Rail Minister Chris Heaton-Harris said: “For towns and villages left isolated and forgotten by Beeching cuts, restoring a rail line or a station has the potential to revitalise a community. It breathes new life into our high streets, drives investment in businesses and housing, and opens new opportunities for work and education.

“The dedication and determination shown in Swanage, with volunteers painstakingly restoring the line, underlines just how important these connections are. The potential to transform a steam train service into a modern, reliable link will transform the town.

“By building back with a real focus on better connections, and supporting left behind communities, we are delivering our promise to level up this country,” he added.

Swanage Railway chairman Gavin Johns said: “We’re delighted that a updated and detailed feasibility study and business case into our plans to operate train services from Swanage and Corfe Castle to the main line at Wareham have been successful in this round of funding for the Government’s ‘Restoring Your Railway Fund’.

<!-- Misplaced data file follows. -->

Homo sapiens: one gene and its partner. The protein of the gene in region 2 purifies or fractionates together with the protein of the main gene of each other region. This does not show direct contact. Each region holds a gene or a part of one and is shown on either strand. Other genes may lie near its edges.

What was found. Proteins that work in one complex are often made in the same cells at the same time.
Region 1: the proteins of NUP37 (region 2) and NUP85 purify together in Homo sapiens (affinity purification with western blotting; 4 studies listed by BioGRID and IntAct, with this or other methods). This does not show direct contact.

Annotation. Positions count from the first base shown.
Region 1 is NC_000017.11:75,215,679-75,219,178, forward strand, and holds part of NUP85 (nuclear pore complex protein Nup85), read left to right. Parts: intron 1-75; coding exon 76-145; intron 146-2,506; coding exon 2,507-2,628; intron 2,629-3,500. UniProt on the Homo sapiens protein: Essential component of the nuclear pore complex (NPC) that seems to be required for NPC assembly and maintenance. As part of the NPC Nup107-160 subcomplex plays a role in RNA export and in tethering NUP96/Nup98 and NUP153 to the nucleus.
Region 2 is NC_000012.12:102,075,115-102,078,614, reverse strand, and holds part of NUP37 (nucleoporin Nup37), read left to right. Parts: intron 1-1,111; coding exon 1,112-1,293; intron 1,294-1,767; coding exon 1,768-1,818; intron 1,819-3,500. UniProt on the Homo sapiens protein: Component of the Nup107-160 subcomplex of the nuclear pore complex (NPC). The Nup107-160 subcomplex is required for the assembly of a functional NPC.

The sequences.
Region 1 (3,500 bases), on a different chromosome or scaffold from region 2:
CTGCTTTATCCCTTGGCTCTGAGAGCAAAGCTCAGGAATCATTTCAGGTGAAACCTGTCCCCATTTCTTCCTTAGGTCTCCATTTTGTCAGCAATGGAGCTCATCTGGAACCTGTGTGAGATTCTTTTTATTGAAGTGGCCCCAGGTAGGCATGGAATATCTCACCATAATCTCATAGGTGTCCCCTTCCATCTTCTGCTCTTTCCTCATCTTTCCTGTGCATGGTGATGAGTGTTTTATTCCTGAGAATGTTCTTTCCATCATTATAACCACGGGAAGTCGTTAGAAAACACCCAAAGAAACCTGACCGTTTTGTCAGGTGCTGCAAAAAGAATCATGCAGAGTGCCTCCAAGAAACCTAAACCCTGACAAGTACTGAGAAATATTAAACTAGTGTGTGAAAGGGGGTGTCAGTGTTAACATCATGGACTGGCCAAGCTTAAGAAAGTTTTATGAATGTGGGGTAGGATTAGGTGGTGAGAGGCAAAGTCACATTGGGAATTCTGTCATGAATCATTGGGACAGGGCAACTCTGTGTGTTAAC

“The grant will pay for a fully updated feasibility study, and we hope a positive business case, for a passenger train service between Swanage and Wareham once the Coronavirus pandemic is over,” added Mr Johns who is a volunteer signalman on the popular heritage line.

Swanage Railway Project Wareham director Mark Woolley explained: “We hope that the new feasibility study and business case – last carried out 12 years ago in 2008 – will be wide-ranging and fully take into account our existing award-winning heritage railway.

“We look forward to working closely with the Government and our stakeholders in the next stages of the ‘Restoring Your Railway’ process as we further develop our business case and plans for reinstating and running a train service from Swanage and Corfe Castle to the main line at Wareham.

“Funded by the Government grant, we hope that the outcome of the feasibility study and business case work will provide us with an updated way ahead on how to operate a sustainable train service to Wareham.